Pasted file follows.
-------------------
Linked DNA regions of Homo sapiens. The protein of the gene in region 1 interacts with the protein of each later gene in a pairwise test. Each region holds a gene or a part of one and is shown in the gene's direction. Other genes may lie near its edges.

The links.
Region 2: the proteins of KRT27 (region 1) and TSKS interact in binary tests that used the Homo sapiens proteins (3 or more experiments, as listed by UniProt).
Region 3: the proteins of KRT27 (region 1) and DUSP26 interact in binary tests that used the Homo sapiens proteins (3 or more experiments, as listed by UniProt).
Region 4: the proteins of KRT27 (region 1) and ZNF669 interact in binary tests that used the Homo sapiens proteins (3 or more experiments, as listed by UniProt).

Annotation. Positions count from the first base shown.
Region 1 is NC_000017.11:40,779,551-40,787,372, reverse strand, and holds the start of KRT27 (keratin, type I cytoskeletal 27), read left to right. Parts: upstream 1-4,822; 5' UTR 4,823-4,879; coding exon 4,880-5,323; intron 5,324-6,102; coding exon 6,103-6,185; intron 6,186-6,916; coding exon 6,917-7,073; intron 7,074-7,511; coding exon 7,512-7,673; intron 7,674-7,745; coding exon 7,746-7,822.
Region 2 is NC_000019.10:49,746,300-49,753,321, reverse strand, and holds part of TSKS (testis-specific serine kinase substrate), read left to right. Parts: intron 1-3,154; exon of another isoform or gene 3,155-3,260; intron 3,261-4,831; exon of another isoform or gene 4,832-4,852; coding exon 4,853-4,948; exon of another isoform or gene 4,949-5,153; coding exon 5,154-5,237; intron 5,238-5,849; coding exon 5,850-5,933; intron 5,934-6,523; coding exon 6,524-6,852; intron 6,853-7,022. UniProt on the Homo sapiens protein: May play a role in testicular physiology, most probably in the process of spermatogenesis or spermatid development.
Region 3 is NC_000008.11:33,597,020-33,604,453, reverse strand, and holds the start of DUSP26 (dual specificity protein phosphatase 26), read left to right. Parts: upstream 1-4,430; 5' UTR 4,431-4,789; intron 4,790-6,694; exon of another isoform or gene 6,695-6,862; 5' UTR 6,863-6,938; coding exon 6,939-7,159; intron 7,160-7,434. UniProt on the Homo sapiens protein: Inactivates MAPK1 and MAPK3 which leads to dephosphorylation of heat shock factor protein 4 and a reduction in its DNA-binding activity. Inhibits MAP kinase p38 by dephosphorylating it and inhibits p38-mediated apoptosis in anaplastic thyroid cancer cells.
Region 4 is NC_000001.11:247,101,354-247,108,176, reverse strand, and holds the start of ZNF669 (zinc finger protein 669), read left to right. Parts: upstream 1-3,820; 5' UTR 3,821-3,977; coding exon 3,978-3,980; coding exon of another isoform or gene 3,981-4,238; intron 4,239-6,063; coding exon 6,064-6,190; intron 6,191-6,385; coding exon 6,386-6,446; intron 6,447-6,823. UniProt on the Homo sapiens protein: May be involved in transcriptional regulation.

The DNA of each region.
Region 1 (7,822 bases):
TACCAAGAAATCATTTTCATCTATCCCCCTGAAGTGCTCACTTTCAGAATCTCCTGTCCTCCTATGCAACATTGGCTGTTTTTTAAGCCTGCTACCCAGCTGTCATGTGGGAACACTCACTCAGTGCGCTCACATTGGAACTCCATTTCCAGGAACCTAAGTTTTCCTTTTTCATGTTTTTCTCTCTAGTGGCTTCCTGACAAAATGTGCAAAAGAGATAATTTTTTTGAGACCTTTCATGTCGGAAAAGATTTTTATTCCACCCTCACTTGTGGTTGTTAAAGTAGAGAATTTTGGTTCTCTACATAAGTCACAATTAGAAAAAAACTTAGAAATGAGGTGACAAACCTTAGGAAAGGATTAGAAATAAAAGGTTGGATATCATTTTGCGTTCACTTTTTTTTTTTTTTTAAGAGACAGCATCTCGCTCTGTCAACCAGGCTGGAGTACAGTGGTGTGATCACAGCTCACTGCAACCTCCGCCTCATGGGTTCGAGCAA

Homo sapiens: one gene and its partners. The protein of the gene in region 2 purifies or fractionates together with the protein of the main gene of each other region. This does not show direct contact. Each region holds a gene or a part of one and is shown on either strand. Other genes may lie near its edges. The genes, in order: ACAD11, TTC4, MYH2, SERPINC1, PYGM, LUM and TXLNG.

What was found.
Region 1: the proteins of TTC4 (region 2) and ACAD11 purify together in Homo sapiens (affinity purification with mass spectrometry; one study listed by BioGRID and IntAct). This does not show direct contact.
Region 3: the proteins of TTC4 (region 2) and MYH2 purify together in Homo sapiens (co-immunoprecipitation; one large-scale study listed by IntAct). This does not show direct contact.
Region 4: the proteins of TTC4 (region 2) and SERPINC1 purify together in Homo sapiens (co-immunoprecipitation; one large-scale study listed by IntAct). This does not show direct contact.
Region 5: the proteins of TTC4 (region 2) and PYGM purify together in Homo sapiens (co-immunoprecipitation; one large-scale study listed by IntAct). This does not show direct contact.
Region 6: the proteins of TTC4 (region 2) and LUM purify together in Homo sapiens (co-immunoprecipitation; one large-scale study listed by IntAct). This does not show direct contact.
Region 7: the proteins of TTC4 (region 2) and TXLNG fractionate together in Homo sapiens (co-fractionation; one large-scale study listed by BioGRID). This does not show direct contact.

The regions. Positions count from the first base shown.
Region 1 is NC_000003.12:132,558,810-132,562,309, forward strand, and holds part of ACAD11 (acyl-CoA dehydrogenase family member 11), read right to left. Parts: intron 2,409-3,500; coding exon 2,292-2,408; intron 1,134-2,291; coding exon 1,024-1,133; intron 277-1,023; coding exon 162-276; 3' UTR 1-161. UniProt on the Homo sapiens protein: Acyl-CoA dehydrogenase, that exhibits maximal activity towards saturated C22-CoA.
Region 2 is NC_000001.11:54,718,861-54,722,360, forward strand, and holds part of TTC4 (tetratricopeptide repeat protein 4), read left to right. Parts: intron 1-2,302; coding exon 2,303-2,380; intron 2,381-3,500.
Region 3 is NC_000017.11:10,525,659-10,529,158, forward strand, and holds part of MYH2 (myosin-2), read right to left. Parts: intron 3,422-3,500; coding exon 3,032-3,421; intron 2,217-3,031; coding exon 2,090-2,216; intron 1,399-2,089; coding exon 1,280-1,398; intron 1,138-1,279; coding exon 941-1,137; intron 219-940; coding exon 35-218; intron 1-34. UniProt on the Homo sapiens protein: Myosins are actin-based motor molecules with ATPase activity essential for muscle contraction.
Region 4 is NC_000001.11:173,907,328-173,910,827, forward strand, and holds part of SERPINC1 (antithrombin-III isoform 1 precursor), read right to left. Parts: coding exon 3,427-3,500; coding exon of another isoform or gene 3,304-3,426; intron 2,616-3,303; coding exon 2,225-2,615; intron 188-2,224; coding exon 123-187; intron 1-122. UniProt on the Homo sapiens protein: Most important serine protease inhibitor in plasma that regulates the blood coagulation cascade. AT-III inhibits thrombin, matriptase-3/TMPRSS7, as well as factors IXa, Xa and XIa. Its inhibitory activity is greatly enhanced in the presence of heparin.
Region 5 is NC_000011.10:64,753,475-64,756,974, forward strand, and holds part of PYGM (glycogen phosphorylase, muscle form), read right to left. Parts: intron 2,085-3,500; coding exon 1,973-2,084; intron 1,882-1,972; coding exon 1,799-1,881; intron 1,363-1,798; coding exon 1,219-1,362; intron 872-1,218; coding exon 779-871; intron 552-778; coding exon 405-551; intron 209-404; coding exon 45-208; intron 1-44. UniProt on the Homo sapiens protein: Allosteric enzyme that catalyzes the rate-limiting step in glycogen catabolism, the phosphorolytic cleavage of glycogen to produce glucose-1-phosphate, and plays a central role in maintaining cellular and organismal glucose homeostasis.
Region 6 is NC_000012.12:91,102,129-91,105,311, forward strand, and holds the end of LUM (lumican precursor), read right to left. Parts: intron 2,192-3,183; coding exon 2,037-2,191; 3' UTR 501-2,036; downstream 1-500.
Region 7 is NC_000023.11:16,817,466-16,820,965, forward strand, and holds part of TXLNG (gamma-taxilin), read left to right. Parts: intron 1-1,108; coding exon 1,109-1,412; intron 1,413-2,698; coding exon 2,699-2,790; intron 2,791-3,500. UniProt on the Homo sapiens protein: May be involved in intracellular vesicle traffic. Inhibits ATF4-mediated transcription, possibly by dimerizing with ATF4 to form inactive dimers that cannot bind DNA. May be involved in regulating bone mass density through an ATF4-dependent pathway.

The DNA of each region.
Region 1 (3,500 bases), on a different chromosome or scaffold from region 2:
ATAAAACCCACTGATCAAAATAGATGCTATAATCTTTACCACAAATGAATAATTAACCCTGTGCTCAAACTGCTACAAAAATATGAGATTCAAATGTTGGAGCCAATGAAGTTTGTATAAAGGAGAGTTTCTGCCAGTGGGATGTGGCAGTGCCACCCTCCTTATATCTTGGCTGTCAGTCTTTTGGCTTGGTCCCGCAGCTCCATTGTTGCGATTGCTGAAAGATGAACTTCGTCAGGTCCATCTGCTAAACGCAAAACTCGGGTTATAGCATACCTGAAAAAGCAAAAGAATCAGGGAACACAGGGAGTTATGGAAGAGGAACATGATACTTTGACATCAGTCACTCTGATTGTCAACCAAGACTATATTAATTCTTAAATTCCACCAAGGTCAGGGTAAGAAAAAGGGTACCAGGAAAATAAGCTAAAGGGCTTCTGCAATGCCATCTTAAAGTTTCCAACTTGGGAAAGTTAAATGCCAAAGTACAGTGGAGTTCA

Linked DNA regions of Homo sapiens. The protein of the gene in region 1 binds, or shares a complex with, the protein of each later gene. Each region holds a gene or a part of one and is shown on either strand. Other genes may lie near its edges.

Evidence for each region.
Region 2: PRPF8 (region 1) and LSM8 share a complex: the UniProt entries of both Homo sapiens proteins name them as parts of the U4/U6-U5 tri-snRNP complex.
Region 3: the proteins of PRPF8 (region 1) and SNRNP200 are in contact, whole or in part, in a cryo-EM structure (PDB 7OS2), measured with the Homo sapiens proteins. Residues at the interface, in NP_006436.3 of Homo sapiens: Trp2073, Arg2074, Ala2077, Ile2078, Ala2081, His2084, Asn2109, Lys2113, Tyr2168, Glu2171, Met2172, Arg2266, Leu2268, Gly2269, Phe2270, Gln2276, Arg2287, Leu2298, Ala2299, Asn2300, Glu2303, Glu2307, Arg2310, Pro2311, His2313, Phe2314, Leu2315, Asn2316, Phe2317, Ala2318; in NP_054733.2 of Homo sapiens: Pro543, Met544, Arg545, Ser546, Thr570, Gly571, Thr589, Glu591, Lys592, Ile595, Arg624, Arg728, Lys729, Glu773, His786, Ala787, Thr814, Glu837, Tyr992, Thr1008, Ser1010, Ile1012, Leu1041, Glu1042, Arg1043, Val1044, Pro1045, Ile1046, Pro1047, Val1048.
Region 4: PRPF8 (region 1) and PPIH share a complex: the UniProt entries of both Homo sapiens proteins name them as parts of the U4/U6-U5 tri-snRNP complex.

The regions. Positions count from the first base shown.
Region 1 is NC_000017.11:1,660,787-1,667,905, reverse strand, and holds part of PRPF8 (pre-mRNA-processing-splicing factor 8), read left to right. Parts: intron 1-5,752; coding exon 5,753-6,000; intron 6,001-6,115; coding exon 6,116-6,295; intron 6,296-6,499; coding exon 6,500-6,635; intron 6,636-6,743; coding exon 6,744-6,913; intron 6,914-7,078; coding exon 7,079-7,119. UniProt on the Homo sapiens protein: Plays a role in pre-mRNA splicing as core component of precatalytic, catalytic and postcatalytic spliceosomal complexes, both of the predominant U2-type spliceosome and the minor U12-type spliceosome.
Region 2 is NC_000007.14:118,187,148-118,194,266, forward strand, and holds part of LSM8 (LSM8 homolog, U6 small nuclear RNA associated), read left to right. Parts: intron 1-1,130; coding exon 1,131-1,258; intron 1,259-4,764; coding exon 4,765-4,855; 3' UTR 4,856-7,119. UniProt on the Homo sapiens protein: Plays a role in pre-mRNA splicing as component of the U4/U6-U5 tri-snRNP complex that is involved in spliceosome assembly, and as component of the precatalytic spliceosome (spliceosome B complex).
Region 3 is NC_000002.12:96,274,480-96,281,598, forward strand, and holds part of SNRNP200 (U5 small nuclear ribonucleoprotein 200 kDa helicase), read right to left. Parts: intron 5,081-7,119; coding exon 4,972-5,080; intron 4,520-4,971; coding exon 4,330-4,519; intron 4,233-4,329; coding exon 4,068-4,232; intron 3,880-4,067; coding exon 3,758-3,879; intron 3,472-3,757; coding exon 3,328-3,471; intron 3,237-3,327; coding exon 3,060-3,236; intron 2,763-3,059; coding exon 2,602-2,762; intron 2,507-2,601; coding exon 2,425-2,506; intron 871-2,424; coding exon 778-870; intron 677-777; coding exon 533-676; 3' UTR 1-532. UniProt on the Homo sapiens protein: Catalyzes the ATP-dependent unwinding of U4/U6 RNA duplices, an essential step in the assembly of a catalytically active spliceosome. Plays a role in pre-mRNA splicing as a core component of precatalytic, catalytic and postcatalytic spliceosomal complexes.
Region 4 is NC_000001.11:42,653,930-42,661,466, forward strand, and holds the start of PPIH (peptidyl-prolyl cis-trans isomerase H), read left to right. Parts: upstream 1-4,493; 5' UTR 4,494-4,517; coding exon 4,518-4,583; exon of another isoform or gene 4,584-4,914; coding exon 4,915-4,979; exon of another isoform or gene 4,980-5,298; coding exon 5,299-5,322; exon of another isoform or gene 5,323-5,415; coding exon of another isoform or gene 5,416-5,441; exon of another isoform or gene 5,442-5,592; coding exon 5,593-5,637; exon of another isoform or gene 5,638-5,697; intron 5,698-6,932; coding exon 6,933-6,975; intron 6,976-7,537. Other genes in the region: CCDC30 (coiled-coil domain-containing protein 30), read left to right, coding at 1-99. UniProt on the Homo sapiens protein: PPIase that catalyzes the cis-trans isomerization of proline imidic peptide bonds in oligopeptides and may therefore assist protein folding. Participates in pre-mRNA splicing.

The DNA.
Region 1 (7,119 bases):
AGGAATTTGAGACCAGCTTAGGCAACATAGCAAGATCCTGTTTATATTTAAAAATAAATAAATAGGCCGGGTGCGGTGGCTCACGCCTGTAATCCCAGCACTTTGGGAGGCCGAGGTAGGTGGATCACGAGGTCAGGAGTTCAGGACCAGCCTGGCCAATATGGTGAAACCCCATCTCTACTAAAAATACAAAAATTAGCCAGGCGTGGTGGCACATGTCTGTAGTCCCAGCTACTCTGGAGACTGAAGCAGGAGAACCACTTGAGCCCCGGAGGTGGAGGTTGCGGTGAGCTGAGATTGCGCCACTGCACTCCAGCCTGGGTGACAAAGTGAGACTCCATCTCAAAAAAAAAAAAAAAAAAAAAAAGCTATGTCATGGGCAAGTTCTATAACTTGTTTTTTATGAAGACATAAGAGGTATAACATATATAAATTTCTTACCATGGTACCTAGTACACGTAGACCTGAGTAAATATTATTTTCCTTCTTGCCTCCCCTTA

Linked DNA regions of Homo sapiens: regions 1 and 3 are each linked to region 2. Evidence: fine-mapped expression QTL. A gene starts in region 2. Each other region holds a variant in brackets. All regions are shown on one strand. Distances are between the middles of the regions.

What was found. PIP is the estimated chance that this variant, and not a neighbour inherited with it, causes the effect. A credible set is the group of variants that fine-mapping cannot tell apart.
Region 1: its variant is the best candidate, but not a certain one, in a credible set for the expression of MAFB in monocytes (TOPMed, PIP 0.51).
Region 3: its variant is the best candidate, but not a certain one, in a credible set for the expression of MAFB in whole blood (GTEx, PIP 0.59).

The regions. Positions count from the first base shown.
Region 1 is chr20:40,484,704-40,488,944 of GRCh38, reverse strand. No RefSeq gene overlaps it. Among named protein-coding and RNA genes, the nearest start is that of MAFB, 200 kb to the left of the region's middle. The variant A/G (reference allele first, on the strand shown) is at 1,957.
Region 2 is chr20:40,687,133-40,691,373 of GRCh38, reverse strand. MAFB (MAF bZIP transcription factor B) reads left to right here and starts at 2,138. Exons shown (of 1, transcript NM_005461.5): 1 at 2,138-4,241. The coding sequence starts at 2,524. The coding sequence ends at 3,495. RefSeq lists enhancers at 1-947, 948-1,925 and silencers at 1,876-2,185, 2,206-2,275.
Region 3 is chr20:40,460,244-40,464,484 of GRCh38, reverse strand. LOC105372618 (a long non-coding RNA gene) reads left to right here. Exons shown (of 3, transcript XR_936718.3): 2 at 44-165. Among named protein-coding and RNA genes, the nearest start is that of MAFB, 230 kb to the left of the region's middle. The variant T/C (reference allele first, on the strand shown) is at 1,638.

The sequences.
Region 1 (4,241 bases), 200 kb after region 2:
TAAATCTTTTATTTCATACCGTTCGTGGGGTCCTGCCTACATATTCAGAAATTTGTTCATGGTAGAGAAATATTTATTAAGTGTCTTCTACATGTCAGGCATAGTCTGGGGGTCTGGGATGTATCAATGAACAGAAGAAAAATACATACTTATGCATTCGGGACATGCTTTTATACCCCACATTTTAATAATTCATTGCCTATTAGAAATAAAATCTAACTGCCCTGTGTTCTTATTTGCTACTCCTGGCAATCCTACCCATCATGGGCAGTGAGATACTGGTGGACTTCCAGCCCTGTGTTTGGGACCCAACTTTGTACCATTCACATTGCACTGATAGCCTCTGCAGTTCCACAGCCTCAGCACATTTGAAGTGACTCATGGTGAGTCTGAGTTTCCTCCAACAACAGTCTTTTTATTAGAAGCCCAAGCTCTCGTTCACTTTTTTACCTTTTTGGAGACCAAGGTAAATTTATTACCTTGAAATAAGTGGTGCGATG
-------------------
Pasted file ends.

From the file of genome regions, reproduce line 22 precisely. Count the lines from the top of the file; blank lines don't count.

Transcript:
The regions. Positions count from the first base shown.